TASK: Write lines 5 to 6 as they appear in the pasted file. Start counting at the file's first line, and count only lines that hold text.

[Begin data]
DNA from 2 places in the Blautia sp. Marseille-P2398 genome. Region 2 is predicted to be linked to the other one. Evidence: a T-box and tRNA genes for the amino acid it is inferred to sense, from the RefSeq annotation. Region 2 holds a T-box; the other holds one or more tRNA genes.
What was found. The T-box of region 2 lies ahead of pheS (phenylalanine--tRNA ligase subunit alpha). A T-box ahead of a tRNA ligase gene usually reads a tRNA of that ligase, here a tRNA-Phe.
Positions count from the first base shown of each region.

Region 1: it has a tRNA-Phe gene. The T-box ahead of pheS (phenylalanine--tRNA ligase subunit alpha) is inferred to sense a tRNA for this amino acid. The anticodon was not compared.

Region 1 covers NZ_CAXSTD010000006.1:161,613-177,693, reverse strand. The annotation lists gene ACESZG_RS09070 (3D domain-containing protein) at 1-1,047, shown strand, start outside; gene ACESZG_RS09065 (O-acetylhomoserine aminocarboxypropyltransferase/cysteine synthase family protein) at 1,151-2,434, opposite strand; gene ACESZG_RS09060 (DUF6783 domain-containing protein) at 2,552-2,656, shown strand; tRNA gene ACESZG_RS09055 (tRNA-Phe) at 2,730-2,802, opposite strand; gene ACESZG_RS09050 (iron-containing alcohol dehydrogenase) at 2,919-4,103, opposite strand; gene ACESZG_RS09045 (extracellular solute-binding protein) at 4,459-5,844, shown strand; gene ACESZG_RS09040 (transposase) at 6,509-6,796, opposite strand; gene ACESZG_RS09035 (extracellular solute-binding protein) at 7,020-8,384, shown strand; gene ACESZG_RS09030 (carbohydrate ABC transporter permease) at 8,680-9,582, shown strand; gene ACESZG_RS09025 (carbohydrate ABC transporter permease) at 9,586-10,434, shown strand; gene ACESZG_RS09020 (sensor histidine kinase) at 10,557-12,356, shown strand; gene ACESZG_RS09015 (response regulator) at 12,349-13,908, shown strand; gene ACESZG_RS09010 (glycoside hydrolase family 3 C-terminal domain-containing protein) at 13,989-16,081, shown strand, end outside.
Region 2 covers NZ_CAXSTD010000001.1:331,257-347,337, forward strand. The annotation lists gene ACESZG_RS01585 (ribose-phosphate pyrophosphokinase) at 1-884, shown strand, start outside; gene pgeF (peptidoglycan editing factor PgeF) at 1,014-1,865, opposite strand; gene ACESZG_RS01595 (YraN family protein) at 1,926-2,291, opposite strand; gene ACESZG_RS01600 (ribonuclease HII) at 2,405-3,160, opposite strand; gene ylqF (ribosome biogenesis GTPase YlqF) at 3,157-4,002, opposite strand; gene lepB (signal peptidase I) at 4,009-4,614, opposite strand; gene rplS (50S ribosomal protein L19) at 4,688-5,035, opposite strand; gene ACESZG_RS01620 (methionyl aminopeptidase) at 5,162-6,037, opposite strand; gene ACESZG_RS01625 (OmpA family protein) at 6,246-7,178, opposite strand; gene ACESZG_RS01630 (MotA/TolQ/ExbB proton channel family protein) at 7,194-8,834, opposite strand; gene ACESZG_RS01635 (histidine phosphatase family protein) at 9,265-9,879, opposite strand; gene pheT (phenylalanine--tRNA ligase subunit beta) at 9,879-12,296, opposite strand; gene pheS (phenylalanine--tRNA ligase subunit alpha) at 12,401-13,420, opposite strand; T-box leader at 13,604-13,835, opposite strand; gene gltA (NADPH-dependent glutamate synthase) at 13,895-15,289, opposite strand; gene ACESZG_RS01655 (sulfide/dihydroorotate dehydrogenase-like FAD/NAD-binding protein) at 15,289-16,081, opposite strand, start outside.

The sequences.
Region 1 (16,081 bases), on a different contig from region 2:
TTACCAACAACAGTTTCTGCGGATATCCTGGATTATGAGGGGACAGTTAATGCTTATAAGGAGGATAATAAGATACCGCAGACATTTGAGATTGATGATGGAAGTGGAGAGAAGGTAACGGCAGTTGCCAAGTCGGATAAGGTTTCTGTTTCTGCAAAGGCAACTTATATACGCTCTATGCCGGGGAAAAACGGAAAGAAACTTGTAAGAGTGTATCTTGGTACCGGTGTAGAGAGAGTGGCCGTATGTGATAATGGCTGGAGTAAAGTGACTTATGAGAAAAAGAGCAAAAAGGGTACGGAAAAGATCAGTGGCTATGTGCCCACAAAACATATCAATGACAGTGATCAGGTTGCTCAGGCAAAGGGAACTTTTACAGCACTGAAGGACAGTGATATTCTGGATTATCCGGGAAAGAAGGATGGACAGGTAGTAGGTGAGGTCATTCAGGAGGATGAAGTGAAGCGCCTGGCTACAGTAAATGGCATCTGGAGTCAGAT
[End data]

Region 1 covers NZ_CAXSTD010000006.1:161,613-177,693, reverse strand. The annotation lists gene ACESZG_RS09070 (3D domain-containing protein) at 1-1,047, shown strand, start outside; gene ACESZG_RS09065 (O-acetylhomoserine aminocarboxypropyltransferase/cysteine synthase family protein) at 1,151-2,434, opposite strand; gene ACESZG_RS09060 (DUF6783 domain-containing protein) at 2,552-2,656, shown strand; tRNA gene ACESZG_RS09055 (tRNA-Phe) at 2,730-2,802, opposite strand; gene ACESZG_RS09050 (iron-containing alcohol dehydrogenase) at 2,919-4,103, opposite strand; gene ACESZG_RS09045 (extracellular solute-binding protein) at 4,459-5,844, shown strand; gene ACESZG_RS09040 (transposase) at 6,509-6,796, opposite strand; gene ACESZG_RS09035 (extracellular solute-binding protein) at 7,020-8,384, shown strand; gene ACESZG_RS09030 (carbohydrate ABC transporter permease) at 8,680-9,582, shown strand; gene ACESZG_RS09025 (carbohydrate ABC transporter permease) at 9,586-10,434, shown strand; gene ACESZG_RS09020 (sensor histidine kinase) at 10,557-12,356, shown strand; gene ACESZG_RS09015 (response regulator) at 12,349-13,908, shown strand; gene ACESZG_RS09010 (glycoside hydrolase family 3 C-terminal domain-containing protein) at 13,989-16,081, shown strand, end outside.
Region 2 covers NZ_CAXSTD010000001.1:331,257-347,337, forward strand. The annotation lists gene ACESZG_RS01585 (ribose-phosphate pyrophosphokinase) at 1-884, shown strand, start outside; gene pgeF (peptidoglycan editing factor PgeF) at 1,014-1,865, opposite strand; gene ACESZG_RS01595 (YraN family protein) at 1,926-2,291, opposite strand; gene ACESZG_RS01600 (ribonuclease HII) at 2,405-3,160, opposite strand; gene ylqF (ribosome biogenesis GTPase YlqF) at 3,157-4,002, opposite strand; gene lepB (signal peptidase I) at 4,009-4,614, opposite strand; gene rplS (50S ribosomal protein L19) at 4,688-5,035, opposite strand; gene ACESZG_RS01620 (methionyl aminopeptidase) at 5,162-6,037, opposite strand; gene ACESZG_RS01625 (OmpA family protein) at 6,246-7,178, opposite strand; gene ACESZG_RS01630 (MotA/TolQ/ExbB proton channel family protein) at 7,194-8,834, opposite strand; gene ACESZG_RS01635 (histidine phosphatase family protein) at 9,265-9,879, opposite strand; gene pheT (phenylalanine--tRNA ligase subunit beta) at 9,879-12,296, opposite strand; gene pheS (phenylalanine--tRNA ligase subunit alpha) at 12,401-13,420, opposite strand; T-box leader at 13,604-13,835, opposite strand; gene gltA (NADPH-dependent glutamate synthase) at 13,895-15,289, opposite strand; gene ACESZG_RS01655 (sulfide/dihydroorotate dehydrogenase-like FAD/NAD-binding protein) at 15,289-16,081, opposite strand, start outside.